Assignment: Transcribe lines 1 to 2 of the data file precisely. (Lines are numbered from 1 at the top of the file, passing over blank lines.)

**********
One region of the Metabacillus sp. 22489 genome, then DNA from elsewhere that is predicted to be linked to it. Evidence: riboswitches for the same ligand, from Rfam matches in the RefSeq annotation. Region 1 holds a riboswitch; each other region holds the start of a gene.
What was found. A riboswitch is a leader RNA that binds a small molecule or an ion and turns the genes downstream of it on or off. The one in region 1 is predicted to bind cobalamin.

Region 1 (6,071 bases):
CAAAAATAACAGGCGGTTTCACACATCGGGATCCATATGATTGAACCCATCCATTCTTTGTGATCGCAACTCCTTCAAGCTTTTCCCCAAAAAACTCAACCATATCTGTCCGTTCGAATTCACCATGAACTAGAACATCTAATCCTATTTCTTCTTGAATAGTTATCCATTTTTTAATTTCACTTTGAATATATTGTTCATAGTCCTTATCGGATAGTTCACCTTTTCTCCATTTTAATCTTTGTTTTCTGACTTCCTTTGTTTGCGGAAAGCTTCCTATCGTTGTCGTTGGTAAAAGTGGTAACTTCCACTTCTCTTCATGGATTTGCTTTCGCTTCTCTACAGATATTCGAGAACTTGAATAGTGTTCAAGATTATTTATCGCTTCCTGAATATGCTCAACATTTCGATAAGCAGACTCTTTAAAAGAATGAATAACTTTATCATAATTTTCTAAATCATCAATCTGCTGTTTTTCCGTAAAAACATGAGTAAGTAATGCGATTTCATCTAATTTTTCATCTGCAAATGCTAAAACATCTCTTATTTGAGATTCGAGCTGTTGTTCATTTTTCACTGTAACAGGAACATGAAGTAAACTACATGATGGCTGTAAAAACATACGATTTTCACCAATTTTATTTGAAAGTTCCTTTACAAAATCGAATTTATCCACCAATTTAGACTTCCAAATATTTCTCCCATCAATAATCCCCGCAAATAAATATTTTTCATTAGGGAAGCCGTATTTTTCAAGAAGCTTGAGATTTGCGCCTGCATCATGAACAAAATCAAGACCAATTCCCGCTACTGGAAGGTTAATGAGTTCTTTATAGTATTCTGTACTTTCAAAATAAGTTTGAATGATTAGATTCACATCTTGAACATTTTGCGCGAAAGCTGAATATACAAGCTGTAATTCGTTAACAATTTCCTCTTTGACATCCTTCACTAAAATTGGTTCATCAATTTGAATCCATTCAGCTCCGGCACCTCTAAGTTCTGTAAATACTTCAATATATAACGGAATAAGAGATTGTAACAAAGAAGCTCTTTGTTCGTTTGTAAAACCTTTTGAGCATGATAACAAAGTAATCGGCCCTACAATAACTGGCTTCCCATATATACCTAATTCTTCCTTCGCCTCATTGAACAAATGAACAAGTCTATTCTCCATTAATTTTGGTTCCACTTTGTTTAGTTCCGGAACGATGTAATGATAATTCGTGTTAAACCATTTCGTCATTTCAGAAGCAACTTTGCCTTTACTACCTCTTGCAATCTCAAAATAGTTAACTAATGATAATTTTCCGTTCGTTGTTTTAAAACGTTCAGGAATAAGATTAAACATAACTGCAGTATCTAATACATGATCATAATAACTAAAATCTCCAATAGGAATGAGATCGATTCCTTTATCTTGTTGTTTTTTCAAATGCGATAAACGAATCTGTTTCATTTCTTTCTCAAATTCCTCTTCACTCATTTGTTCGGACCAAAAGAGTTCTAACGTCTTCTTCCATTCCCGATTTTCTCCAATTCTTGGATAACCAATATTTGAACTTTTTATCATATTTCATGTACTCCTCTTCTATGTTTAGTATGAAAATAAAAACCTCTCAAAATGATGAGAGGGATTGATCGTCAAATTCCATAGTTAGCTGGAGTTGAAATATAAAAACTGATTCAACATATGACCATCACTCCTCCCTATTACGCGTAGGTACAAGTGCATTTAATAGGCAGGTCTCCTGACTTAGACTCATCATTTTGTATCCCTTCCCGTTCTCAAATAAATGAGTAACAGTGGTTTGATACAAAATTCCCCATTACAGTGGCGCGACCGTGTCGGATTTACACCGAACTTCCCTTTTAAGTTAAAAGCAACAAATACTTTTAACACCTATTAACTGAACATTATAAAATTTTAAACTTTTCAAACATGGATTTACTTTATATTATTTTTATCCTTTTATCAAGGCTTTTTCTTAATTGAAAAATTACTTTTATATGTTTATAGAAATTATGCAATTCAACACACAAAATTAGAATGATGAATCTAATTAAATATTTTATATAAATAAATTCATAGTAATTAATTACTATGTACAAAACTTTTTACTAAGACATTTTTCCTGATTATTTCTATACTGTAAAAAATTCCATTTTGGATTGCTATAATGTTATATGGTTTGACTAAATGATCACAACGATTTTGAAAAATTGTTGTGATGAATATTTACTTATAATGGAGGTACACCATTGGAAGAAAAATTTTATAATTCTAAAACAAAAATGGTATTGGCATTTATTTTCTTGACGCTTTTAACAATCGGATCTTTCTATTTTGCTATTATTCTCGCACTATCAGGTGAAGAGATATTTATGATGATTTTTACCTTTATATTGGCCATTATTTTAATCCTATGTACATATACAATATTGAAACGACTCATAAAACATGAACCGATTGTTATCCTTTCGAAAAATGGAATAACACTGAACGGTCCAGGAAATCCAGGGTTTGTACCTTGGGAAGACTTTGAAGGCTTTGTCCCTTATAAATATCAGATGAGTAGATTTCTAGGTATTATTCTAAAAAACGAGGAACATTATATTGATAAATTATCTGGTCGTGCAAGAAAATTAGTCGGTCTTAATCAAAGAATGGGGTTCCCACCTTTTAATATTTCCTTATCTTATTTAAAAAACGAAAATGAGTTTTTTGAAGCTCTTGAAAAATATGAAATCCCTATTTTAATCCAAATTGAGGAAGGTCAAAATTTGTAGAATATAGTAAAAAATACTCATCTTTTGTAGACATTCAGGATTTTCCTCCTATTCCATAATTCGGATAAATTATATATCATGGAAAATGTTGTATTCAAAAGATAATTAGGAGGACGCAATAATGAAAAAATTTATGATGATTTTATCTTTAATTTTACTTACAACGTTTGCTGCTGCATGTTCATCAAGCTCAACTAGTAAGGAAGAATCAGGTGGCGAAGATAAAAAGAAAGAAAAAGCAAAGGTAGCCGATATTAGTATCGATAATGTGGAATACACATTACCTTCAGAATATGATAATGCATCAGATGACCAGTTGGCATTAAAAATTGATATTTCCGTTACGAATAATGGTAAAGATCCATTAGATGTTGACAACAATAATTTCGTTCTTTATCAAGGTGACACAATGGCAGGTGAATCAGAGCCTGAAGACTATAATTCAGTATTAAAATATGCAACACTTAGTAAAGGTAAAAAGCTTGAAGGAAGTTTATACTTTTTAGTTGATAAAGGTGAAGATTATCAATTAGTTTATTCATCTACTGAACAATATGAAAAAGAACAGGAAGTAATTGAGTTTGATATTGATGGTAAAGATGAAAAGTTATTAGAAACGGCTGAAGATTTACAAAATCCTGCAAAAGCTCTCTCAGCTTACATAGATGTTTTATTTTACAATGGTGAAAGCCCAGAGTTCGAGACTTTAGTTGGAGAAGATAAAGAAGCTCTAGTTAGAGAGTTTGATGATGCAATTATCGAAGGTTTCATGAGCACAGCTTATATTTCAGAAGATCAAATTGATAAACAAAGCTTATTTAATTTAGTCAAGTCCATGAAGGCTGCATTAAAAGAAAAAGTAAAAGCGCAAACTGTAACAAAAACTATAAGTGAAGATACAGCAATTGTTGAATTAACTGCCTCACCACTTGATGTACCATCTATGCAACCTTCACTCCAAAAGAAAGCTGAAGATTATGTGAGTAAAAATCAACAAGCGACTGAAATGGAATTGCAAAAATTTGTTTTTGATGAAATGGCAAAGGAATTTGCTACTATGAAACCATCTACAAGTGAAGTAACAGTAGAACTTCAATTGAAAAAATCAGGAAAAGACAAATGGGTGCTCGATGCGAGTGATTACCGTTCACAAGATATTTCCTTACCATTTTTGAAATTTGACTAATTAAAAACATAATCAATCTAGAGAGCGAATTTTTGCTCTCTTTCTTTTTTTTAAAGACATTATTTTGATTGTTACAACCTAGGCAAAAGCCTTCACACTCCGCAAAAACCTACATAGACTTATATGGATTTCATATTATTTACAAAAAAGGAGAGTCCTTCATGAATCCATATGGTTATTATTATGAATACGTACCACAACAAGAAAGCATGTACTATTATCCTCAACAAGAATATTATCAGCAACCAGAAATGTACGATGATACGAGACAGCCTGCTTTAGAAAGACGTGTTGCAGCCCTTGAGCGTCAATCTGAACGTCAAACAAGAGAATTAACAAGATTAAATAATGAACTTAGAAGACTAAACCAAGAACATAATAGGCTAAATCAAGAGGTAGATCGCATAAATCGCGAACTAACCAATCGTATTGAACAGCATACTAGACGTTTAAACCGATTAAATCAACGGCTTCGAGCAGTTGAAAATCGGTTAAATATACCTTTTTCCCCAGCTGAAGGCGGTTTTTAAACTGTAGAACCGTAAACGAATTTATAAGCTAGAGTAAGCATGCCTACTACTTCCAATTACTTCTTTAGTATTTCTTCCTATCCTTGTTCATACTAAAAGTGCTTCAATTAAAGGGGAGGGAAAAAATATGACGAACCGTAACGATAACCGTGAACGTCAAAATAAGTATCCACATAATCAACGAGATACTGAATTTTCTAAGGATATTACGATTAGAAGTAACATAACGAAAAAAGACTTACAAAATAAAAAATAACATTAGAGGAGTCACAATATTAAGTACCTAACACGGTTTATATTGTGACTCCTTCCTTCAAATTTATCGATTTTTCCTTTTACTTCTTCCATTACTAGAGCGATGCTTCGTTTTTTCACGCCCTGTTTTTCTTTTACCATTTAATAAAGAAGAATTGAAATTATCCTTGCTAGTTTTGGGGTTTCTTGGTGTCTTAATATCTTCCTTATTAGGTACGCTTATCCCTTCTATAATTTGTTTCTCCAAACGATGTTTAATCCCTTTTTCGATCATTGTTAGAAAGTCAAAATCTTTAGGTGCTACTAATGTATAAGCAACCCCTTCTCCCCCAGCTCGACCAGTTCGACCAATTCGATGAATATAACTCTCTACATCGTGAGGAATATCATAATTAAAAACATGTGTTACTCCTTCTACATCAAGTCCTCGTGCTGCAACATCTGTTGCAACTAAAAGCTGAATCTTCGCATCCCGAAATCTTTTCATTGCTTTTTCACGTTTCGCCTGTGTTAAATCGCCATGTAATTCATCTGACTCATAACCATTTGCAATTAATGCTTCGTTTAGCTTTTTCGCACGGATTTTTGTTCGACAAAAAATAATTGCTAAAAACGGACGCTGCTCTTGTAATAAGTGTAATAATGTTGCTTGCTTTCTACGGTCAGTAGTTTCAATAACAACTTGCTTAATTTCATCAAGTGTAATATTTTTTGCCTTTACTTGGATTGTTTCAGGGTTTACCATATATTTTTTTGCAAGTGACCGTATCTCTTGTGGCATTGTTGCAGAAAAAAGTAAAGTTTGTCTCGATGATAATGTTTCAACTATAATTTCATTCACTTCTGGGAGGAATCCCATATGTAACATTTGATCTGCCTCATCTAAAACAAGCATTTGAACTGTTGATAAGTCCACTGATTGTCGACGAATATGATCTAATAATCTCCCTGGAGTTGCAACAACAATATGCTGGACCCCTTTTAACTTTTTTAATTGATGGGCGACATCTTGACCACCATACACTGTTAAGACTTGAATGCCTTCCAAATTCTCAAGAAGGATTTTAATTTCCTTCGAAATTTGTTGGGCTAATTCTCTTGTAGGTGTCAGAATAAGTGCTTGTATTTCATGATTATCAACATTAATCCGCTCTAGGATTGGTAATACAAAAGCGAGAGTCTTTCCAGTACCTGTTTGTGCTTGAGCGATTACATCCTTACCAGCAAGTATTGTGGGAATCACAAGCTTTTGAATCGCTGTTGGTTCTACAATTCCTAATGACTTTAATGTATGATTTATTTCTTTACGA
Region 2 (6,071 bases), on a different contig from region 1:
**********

One region of the Metabacillus sp. 22489 genome, then DNA from elsewhere that is predicted to be linked to it. Evidence: riboswitches for the same ligand, from Rfam matches in the RefSeq annotation. Region 1 holds a riboswitch; each other region holds the start of a gene.
What was found. A riboswitch is a leader RNA that binds a small molecule or an ion and turns the genes downstream of it on or off. The one in region 1 is predicted to bind cobalamin.